Last Sunday, Formula One kicked off its 2016 season at Albert Park, Melbourne. Those who watched the race would have thought luck was on Alonso’s side.  For those who didn’t watch the crazy highlight reel, Alonso walked away from a life-threatening 200km/h+ crash, measuring an initial impact of 46Gs. Both Fernando Alonso of McLaren and Esteban Gutierrez of Haas both made contact before Turn 3 at the Australian Grand Prix.

Thanks to today’s strict safety regulations and technologies each team produce in Formula One, both of them were able to walk away from this scary situation unharmed. After Alonso and his MP4-31 came to a rest at the back of Turn 3, his first instinct was to get out as quick as he could to let his anxious mother back at home in Spain that he was ok.

“I saw a little space to go out and went out quickly – my mum will watch TV so I want to be out quickly and say I am okay. But yeah it was quite a big one. I’m thankful to be here, especially to the FIA and continual safety – I’m probably alive because of that”. 

Formula One has come a long way with safety since the early ‘90s, if Alonso crashed like this 15-20 years ago you can almost be certain he would not be getting out of his car. On record, it shows that more than 40 Formula One drivers have died prior to the year 1994. Majority of these deaths have been found to be caused by deformations of the cockpit where the driver sits in, imagine yourself mangled in that wreckage.

Formula One teams have put serious thought into keeping their drivers in one piece, and even though they have reduced the amount of death tolls during the last 20 years it doesn’t stop there. In the 2016 regulations, all teams were required to raise the side-head protection by 20mm, and the impact crash test force was increased from 1.6 tonne-force to 5.6 tonne-force. In short, if you have watched the introduction scene of Formula One 2016 on TV recently, you would’ve seen the stated cockpit withstanding strength of 250 tonnes.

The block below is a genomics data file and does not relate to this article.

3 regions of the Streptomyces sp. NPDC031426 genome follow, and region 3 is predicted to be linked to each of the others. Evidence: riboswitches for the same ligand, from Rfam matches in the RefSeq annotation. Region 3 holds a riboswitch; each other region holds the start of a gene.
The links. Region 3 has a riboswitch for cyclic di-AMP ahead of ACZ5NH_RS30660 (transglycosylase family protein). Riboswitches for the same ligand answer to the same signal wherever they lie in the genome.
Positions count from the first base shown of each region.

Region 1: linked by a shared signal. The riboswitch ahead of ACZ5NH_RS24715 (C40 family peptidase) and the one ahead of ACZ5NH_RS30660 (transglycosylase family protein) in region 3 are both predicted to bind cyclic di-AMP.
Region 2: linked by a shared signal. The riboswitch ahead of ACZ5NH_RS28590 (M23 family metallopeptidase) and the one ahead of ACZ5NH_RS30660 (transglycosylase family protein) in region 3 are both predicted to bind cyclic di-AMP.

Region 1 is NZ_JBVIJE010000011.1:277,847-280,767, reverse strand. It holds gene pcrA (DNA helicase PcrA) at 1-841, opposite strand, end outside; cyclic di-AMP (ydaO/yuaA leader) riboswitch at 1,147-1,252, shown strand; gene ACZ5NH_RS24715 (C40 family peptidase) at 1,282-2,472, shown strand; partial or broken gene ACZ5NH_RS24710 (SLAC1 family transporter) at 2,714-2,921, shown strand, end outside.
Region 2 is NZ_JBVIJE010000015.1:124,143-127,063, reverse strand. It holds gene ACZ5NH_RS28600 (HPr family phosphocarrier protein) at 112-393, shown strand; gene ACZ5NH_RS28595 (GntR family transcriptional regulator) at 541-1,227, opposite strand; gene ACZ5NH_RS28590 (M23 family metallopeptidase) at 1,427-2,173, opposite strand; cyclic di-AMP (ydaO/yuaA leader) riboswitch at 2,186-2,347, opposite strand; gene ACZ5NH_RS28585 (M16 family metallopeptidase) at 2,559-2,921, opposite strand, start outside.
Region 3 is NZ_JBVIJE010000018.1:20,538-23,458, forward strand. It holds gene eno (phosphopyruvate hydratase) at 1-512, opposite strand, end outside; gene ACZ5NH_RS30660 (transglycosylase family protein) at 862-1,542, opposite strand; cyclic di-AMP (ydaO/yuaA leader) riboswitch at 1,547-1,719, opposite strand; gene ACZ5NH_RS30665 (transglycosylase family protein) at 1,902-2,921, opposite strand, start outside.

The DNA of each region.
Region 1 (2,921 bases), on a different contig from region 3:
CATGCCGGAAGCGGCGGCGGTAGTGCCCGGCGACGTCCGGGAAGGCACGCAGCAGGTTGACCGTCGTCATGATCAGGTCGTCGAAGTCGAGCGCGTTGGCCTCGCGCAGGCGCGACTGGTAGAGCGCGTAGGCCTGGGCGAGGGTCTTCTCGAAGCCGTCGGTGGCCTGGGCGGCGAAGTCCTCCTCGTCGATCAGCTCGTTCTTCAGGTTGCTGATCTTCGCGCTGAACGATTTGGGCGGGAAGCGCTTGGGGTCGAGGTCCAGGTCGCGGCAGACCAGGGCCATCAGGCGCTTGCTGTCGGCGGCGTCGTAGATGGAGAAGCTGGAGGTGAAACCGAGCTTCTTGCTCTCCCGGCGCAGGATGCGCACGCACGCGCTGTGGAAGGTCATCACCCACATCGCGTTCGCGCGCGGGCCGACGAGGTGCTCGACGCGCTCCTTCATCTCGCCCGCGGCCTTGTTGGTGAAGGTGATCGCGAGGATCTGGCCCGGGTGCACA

Now looking at 2017, the FIA has confirmed that there will be some sort of enhanced cockpit protection (a.k.a. Halo Design) brought in to the next coming season. Basically the purpose of this protection device will minimise debris contacting the driver’s head. We’ve seen what happened to Felipe Massa back in 2009, when a spring dislodged from Ruben Barrichello’s car and struck Massa in the head. And in recent news, the passing of Justin Wilsons in 2015; where he died on track from flying debris in the video below.


What do you guys think of the new Halo design? Will it work or will it more likely to cause danger such as reduced vision?

Images via Skyport F1


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